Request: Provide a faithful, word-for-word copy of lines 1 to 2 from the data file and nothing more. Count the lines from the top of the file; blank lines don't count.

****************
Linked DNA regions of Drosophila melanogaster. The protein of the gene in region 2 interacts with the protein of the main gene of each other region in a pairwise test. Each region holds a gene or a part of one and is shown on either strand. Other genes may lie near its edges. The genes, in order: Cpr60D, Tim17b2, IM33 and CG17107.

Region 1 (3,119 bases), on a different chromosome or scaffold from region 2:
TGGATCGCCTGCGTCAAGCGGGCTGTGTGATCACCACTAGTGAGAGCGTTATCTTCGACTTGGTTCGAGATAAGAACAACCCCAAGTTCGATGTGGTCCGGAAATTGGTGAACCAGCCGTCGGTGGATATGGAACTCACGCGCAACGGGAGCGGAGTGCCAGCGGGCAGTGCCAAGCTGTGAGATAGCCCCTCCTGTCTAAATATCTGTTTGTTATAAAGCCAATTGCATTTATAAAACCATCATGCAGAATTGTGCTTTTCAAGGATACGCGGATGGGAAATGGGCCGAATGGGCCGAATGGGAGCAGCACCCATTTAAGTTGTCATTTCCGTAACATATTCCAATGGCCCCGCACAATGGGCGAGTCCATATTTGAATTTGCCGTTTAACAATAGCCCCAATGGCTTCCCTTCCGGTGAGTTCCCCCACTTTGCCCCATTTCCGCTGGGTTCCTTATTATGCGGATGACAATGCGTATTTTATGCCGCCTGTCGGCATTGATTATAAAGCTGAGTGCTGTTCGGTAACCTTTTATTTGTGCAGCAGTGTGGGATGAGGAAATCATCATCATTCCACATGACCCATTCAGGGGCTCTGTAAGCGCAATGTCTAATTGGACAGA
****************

Linked DNA regions of Drosophila melanogaster. The protein of the gene in region 2 interacts with the protein of the main gene of each other region in a pairwise test. Each region holds a gene or a part of one and is shown on either strand. Other genes may lie near its edges. The genes, in order: Cpr60D, Tim17b2, IM33 and CG17107.

Region 1 (3,119 bases), on a different chromosome or scaffold from region 2: